Sachin's early supporter watches Test from home

Published: 09 November, 2013 01:34 IST | Dhananjay Roy |

Over the past few weeks, everyone with the faintest of interest in cricket wanted tickets to watch Sachin Tendulkar's 199th Test here.

However, one cricket-loving Kolkatan chose to watch Sachin Tendulkar’s last Test here from the confines of her living room even though she could have easily procured a ticket to the club house through her contribution to the game here and elsewhere.

Jyotsna Poddar
Jyotsna Poddar. Courtesy: Cricketing Memories

Jyotsna Poddar is publicity shy and it takes a few phone calls and a certain degree of persuasion to get her talking about Tendulkar, a player whom her trust sent to England way back in 1988 so that he could get a feel of English conditions.

“In those days, our trust - Young Cricketers Organisation - identified talented players across the country and nurtured them so that they could become better players,” Poddar told MiD DAY. The trust was an initiative undertaken by Poddar, legendary opener Sunil Gavaskar, stylish batsman Abbas Ali Baig, late Raj Singh Dungarpur apart from other eminent people.

Speaking about Tendulkar, Poddar recalled: “We had heard a lot about his exploits in Mumbai cricket. Sunil and Raj Singhji suggested we sponsor his trip to England (with Star Cricket Club) so that he could get first-hand experience of how counties and clubs play there.”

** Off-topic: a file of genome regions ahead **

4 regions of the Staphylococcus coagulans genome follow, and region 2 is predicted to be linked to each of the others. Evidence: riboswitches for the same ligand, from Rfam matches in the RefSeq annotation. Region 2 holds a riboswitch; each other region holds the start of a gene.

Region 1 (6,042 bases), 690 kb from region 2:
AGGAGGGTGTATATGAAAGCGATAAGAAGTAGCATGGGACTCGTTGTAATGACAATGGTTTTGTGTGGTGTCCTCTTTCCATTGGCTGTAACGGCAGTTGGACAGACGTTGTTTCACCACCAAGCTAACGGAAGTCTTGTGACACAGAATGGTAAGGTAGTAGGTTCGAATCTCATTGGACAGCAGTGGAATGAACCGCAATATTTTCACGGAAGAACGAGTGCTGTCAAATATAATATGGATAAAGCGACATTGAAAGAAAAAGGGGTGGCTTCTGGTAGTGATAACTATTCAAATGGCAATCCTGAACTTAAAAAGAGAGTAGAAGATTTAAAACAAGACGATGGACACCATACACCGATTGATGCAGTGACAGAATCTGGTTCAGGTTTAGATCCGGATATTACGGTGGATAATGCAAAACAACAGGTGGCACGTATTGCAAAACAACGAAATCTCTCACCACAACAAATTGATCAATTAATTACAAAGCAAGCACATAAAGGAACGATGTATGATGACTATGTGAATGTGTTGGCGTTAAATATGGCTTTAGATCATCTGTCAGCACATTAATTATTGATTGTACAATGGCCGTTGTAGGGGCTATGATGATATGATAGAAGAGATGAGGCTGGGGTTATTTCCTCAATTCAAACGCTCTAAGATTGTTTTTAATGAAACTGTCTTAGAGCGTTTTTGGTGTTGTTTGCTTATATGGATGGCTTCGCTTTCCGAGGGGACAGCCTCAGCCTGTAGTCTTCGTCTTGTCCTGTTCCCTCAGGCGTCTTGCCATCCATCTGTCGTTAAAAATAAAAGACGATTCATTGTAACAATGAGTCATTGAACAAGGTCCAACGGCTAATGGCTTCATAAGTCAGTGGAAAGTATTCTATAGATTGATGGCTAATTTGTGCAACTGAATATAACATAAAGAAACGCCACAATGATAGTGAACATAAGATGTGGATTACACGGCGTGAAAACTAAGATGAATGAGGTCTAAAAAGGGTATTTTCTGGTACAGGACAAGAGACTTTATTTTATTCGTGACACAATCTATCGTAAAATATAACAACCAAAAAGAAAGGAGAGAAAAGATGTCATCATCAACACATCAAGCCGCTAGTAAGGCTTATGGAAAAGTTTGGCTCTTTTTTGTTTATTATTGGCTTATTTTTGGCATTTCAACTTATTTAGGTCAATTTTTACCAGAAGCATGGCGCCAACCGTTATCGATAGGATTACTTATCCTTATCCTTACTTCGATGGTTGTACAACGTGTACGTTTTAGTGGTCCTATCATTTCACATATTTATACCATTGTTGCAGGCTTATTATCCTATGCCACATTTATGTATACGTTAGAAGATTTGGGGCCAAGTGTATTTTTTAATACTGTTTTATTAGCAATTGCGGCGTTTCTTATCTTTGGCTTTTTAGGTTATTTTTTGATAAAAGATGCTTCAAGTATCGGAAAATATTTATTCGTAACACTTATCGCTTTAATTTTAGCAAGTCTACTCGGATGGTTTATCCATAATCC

Former Rajasthan fast bowler Kailash Gattani, who spearheaded the Star CC tours, told this newspaper recently that Tendulkar’s airfare for the 1988 England trip was Rs 13,600. The Mumbai stalwart was part of the 1989 tour as well.

The following year, he was in England as part of the Indian team. The trust had also sponsored Sourav Ganguly. “He used to train at the Eden Gardens and was known to be a very talented player. We sent him to England as well,” said Poddar.

There were a host of other players whom they sponsored but they could not live up to their promise. Nevertheless, Poddar (63) is very modest about her contribution to the game and even though she could not make it to Eden, she wished Tendulkar all the luck.

In 1987, she compiled a book called ‘Cricketing Memories’ in which some of the game’s most famous personalities penned their funniest stories. She got Sir Donald Bradman to write the foreword for the book.

“I approached him with a request for the Foreword. He was initially hesitant but nevertheless obliged me,” she said.  

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